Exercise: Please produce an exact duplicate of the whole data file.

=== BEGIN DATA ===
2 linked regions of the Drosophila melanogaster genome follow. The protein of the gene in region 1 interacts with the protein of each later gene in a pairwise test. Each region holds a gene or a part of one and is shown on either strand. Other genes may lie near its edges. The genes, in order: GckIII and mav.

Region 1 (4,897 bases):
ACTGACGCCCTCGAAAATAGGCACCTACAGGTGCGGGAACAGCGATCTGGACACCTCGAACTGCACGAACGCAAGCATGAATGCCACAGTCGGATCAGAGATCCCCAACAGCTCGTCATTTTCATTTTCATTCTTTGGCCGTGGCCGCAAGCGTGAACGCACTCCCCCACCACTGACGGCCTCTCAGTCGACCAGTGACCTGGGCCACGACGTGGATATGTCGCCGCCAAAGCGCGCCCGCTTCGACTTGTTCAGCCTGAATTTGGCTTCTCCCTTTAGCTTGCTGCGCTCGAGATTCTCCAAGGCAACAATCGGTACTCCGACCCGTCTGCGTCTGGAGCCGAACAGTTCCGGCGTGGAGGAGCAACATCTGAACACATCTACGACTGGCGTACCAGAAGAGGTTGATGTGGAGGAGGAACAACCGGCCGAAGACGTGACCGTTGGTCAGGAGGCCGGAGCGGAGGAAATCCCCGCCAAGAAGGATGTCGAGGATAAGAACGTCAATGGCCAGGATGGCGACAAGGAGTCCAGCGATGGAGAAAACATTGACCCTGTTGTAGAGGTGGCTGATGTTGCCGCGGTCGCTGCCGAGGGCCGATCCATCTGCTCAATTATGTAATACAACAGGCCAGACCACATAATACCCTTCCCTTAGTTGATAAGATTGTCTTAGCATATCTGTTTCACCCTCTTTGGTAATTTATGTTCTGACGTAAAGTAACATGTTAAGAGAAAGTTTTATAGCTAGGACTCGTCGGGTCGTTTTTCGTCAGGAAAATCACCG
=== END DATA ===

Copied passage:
2 linked regions of the Drosophila melanogaster genome follow. The protein of the gene in region 1 interacts with the protein of each later gene in a pairwise test. Each region holds a gene or a part of one and is shown on either strand. Other genes may lie near its edges. The genes, in order: GckIII and mav.

Region 1 (4,897 bases):
ACTGACGCCCTCGAAAATAGGCACCTACAGGTGCGGGAACAGCGATCTGGACACCTCGAACTGCACGAACGCAAGCATGAATGCCACAGTCGGATCAGAGATCCCCAACAGCTCGTCATTTTCATTTTCATTCTTTGGCCGTGGCCGCAAGCGTGAACGCACTCCCCCACCACTGACGGCCTCTCAGTCGACCAGTGACCTGGGCCACGACGTGGATATGTCGCCGCCAAAGCGCGCCCGCTTCGACTTGTTCAGCCTGAATTTGGCTTCTCCCTTTAGCTTGCTGCGCTCGAGATTCTCCAAGGCAACAATCGGTACTCCGACCCGTCTGCGTCTGGAGCCGAACAGTTCCGGCGTGGAGGAGCAACATCTGAACACATCTACGACTGGCGTACCAGAAGAGGTTGATGTGGAGGAGGAACAACCGGCCGAAGACGTGACCGTTGGTCAGGAGGCCGGAGCGGAGGAAATCCCCGCCAAGAAGGATGTCGAGGATAAGAACGTCAATGGCCAGGATGGCGACAAGGAGTCCAGCGATGGAGAAAACATTGACCCTGTTGTAGAGGTGGCTGATGTTGCCGCGGTCGCTGCCGAGGGCCGATCCATCTGCTCAATTATGTAATACAACAGGCCAGACCACATAATACCCTTCCCTTAGTTGATAAGATTGTCTTAGCATATCTGTTTCACCCTCTTTGGTAATTTATGTTCTGACGTAAAGTAACATGTTAAGAGAAAGTTTTATAGCTAGGACTCGTCGGGTCGTTTTTCGTCAGGAAAATCACCG